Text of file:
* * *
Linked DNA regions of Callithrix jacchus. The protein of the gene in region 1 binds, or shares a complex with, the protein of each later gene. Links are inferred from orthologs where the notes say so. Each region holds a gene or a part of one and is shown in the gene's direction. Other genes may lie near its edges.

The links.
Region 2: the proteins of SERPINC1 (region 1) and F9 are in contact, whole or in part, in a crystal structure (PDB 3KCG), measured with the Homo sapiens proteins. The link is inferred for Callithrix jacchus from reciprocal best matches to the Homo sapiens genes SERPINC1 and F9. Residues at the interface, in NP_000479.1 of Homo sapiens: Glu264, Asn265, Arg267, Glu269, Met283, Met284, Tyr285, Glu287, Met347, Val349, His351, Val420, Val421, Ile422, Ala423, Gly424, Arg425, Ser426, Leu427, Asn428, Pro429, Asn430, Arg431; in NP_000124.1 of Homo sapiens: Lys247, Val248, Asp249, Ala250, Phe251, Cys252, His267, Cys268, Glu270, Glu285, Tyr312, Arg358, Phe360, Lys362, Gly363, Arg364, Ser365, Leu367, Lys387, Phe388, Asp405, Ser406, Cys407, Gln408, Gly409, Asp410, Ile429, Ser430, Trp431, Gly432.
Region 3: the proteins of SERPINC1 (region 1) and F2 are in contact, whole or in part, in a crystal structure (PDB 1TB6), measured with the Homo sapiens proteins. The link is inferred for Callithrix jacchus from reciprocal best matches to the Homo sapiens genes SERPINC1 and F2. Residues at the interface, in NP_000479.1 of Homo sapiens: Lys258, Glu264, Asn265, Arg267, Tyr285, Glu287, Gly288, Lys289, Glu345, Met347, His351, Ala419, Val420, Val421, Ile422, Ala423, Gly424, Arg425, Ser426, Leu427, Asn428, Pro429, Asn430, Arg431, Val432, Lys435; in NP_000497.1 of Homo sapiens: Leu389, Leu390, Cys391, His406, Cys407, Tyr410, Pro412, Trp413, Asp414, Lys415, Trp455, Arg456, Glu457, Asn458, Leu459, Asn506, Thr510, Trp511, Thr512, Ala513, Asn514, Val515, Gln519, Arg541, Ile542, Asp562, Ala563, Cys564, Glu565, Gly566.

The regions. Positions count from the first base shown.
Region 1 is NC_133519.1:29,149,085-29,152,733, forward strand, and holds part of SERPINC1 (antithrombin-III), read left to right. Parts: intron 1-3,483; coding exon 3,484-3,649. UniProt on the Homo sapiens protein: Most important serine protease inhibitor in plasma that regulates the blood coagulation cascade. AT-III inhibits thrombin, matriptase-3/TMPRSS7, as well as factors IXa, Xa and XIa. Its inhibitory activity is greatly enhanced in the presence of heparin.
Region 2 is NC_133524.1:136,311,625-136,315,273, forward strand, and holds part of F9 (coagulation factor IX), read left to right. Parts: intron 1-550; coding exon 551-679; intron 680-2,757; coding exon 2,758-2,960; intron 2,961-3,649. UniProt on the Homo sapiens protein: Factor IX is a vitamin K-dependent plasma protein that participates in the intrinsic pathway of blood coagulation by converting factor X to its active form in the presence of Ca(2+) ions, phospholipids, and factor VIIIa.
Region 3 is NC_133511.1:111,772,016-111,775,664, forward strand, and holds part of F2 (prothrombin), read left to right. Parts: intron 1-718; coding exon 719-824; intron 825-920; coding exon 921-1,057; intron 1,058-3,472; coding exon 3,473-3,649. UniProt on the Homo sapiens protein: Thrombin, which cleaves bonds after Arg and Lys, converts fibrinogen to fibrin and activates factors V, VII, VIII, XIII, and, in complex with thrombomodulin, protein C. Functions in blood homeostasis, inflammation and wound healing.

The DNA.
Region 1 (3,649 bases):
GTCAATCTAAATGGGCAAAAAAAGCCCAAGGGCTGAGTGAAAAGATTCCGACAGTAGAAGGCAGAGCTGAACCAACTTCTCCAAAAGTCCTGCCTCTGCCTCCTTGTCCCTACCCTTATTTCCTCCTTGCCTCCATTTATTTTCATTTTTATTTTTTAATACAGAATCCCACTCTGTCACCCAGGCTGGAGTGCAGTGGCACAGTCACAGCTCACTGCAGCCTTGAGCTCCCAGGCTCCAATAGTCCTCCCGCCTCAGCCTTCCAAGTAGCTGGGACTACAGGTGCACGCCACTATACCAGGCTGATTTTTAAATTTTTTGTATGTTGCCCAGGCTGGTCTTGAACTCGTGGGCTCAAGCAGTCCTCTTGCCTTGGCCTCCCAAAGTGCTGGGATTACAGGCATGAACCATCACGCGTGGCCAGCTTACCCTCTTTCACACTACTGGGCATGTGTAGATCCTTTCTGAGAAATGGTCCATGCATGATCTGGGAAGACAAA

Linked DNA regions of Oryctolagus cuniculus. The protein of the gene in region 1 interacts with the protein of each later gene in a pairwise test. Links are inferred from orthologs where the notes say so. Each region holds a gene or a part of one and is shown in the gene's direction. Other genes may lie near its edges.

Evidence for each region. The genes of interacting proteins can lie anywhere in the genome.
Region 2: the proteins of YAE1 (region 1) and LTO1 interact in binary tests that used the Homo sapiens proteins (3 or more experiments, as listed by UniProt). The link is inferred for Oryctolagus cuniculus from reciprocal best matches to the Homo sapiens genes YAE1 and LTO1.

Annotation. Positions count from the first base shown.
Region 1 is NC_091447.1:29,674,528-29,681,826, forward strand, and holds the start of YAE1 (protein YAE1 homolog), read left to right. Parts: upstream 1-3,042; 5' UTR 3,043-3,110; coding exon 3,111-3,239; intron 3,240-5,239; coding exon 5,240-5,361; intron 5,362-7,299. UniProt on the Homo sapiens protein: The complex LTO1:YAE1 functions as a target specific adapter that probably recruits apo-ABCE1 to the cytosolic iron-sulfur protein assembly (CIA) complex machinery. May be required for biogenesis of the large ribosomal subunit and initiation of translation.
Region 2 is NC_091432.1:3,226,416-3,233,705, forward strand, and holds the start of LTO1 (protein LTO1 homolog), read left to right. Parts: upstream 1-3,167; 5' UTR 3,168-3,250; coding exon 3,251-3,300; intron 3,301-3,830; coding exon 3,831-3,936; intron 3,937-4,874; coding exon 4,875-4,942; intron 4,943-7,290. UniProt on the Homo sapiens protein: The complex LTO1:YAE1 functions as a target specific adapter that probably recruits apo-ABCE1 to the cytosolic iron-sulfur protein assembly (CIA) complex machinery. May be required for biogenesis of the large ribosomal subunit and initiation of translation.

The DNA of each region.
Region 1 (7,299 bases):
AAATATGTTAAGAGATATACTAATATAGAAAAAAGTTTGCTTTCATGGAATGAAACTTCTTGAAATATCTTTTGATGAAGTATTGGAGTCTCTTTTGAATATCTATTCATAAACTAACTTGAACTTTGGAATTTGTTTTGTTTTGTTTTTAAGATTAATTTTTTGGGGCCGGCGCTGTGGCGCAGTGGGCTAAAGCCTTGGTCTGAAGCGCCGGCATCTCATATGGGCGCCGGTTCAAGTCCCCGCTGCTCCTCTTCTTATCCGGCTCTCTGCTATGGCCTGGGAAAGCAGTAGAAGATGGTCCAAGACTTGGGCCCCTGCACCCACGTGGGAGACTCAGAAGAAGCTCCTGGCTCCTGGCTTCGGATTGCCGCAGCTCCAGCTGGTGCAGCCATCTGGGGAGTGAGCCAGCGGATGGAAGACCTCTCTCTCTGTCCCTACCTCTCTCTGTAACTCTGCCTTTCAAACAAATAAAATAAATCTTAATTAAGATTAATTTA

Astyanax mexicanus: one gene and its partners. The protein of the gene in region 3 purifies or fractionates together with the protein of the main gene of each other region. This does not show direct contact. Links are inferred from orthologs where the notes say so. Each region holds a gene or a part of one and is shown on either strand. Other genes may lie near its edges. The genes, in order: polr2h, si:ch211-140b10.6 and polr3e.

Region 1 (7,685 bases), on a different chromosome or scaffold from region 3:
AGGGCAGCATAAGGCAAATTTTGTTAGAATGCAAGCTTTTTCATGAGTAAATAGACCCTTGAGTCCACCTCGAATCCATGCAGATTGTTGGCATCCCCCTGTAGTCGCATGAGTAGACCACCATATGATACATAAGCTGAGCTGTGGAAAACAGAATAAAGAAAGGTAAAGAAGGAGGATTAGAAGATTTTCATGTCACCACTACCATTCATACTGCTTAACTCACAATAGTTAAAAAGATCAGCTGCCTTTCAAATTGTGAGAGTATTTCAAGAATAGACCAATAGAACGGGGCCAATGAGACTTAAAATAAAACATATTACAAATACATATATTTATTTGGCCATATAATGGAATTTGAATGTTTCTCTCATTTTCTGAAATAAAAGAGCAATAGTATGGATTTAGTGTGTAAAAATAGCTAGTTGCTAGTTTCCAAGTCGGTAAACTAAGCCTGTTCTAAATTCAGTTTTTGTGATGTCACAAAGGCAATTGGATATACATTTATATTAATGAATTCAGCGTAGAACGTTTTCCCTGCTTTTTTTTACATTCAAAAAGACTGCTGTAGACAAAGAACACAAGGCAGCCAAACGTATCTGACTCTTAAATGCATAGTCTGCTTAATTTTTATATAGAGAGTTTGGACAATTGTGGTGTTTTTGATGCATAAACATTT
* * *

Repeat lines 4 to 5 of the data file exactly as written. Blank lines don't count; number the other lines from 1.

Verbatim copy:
Region 3: the proteins of SERPINC1 (region 1) and F2 are in contact, whole or in part, in a crystal structure (PDB 1TB6), measured with the Homo sapiens proteins. The link is inferred for Callithrix jacchus from reciprocal best matches to the Homo sapiens genes SERPINC1 and F2. Residues at the interface, in NP_000479.1 of Homo sapiens: Lys258, Glu264, Asn265, Arg267, Tyr285, Glu287, Gly288, Lys289, Glu345, Met347, His351, Ala419, Val420, Val421, Ile422, Ala423, Gly424, Arg425, Ser426, Leu427, Asn428, Pro429, Asn430, Arg431, Val432, Lys435; in NP_000497.1 of Homo sapiens: Leu389, Leu390, Cys391, His406, Cys407, Tyr410, Pro412, Trp413, Asp414, Lys415, Trp455, Arg456, Glu457, Asn458, Leu459, Asn506, Thr510, Trp511, Thr512, Ala513, Asn514, Val515, Gln519, Arg541, Ile542, Asp562, Ala563, Cys564, Glu565, Gly566.

The regions. Positions count from the first base shown.